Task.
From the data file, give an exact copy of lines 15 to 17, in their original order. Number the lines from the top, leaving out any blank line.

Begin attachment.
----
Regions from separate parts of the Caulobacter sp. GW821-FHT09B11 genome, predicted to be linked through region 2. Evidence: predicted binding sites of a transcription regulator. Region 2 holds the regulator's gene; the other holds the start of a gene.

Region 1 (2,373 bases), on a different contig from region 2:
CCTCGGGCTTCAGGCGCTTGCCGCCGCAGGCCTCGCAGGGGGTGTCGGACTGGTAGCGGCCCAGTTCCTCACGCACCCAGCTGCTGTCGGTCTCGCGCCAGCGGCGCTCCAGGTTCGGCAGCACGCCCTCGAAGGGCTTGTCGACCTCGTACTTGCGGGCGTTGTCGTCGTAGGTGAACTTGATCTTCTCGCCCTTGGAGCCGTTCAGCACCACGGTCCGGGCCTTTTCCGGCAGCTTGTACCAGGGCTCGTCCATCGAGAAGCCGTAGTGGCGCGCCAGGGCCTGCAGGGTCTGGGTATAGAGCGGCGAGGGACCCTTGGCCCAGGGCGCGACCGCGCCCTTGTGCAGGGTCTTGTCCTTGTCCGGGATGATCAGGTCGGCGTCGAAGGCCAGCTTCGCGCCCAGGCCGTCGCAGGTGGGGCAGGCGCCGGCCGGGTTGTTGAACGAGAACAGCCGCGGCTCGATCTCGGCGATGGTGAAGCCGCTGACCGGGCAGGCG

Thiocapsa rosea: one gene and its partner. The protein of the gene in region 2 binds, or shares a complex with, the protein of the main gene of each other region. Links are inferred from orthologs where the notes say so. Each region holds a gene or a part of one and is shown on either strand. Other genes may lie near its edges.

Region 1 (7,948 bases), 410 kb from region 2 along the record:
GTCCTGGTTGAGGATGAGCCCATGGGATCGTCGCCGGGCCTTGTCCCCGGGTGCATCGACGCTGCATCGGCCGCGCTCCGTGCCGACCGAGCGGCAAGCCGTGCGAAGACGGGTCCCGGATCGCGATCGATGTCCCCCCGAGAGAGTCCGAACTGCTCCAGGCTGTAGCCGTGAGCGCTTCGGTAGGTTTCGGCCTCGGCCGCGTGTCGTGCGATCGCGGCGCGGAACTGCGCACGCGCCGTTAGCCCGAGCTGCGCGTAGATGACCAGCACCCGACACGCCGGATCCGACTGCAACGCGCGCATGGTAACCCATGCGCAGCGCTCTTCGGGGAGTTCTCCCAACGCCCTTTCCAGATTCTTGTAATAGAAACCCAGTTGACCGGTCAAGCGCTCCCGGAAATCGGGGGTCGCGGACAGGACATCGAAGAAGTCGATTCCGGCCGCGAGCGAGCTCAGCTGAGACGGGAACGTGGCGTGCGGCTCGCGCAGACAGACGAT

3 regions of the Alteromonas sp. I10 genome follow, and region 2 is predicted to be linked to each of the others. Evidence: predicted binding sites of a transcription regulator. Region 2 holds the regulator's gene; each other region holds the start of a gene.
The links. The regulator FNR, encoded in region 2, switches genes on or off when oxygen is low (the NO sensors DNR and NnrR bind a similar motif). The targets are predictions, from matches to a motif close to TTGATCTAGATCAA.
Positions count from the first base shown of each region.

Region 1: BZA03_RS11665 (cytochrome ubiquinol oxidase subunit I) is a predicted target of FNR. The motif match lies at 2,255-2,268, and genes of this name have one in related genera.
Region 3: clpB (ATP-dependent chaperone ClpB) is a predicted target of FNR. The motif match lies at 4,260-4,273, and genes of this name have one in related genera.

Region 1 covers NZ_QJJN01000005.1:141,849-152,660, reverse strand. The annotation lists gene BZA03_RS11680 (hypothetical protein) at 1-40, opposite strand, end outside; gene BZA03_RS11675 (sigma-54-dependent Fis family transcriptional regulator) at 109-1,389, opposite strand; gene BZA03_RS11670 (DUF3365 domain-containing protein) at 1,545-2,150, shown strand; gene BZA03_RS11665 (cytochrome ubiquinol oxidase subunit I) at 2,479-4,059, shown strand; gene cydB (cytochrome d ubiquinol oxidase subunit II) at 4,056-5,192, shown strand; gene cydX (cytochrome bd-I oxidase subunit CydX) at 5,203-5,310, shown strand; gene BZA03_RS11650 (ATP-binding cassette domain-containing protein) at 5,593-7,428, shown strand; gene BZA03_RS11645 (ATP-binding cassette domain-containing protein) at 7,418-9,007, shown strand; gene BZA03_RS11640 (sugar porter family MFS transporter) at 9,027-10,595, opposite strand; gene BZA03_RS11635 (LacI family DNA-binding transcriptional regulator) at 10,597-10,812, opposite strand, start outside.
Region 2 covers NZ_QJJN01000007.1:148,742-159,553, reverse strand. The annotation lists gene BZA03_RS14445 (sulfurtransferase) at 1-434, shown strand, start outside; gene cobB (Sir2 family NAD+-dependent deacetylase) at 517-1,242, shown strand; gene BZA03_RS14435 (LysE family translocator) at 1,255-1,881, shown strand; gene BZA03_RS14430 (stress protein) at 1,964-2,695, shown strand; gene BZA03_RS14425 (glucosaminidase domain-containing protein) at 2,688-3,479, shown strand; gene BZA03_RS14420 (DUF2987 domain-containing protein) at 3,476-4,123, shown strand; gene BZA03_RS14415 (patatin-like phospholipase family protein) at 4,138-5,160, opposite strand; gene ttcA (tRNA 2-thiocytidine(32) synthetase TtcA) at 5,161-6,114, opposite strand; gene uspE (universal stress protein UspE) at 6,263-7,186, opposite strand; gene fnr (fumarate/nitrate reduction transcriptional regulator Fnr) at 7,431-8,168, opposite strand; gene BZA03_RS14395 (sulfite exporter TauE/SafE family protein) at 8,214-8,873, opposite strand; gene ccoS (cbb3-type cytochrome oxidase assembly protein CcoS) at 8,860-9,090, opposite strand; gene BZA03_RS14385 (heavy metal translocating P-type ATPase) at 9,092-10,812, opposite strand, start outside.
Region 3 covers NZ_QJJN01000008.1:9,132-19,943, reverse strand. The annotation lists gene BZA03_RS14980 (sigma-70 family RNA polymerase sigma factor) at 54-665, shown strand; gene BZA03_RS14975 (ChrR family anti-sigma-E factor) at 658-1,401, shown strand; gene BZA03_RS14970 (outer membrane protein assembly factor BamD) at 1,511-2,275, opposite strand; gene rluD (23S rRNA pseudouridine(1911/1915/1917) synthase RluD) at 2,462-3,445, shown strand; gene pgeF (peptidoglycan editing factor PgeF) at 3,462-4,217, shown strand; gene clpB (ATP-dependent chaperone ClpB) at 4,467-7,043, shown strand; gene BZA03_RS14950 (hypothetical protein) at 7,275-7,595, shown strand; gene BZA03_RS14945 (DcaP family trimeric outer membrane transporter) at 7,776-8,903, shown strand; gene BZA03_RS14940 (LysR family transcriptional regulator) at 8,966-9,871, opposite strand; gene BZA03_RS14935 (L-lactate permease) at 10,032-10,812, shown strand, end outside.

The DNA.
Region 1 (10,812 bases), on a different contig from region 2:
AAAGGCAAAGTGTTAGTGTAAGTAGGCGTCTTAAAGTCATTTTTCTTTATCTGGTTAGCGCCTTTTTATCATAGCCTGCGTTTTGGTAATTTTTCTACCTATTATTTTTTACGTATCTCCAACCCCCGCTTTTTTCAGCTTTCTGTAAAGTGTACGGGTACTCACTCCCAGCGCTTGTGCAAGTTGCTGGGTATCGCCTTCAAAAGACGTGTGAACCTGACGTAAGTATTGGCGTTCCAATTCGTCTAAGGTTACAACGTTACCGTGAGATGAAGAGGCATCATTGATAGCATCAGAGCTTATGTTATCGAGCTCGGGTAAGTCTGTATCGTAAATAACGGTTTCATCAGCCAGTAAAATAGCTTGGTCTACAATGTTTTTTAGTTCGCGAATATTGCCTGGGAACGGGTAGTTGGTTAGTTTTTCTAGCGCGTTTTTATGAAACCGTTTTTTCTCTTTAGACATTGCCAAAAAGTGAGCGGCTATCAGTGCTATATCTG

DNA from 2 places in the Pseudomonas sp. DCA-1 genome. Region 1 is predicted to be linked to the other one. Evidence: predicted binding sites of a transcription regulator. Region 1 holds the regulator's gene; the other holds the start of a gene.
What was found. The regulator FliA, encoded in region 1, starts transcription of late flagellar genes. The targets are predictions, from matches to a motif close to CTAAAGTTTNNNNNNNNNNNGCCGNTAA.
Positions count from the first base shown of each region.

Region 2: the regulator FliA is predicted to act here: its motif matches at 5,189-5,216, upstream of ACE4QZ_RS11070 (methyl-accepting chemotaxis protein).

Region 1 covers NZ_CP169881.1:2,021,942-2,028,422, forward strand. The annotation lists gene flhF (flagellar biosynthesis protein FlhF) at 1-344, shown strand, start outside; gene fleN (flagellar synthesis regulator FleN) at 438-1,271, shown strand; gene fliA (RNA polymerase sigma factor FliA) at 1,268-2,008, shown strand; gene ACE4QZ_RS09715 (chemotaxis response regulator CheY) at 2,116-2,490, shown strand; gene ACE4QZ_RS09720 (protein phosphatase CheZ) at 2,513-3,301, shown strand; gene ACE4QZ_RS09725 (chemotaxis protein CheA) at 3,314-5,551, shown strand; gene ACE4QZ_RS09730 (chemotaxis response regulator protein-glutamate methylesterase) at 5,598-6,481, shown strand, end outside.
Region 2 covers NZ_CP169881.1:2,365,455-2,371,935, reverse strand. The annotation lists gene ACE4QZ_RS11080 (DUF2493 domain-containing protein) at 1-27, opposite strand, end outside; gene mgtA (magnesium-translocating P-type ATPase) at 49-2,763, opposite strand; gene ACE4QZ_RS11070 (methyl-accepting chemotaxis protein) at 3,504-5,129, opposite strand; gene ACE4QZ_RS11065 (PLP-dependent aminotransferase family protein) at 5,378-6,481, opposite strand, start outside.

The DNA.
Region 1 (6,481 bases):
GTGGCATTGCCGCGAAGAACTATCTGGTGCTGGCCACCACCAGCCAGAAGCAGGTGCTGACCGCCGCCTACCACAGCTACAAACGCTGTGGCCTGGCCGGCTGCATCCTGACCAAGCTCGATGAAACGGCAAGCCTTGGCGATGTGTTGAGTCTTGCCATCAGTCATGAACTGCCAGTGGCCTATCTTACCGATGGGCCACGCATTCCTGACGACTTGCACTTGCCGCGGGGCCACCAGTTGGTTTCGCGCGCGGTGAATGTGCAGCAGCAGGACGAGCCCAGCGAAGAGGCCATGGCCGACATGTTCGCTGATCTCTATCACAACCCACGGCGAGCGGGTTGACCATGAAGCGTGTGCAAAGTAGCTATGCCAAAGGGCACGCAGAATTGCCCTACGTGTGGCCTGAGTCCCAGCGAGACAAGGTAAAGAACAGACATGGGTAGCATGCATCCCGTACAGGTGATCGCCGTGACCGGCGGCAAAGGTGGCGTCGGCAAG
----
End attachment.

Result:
The DNA.
Region 1 (10,812 bases), on a different contig from region 2:
AAAGGCAAAGTGTTAGTGTAAGTAGGCGTCTTAAAGTCATTTTTCTTTATCTGGTTAGCGCCTTTTTATCATAGCCTGCGTTTTGGTAATTTTTCTACCTATTATTTTTTACGTATCTCCAACCCCCGCTTTTTTCAGCTTTCTGTAAAGTGTACGGGTACTCACTCCCAGCGCTTGTGCAAGTTGCTGGGTATCGCCTTCAAAAGACGTGTGAACCTGACGTAAGTATTGGCGTTCCAATTCGTCTAAGGTTACAACGTTACCGTGAGATGAAGAGGCATCATTGATAGCATCAGAGCTTATGTTATCGAGCTCGGGTAAGTCTGTATCGTAAATAACGGTTTCATCAGCCAGTAAAATAGCTTGGTCTACAATGTTTTTTAGTTCGCGAATATTGCCTGGGAACGGGTAGTTGGTTAGTTTTTCTAGCGCGTTTTTATGAAACCGTTTTTTCTCTTTAGACATTGCCAAAAAGTGAGCGGCTATCAGTGCTATATCTG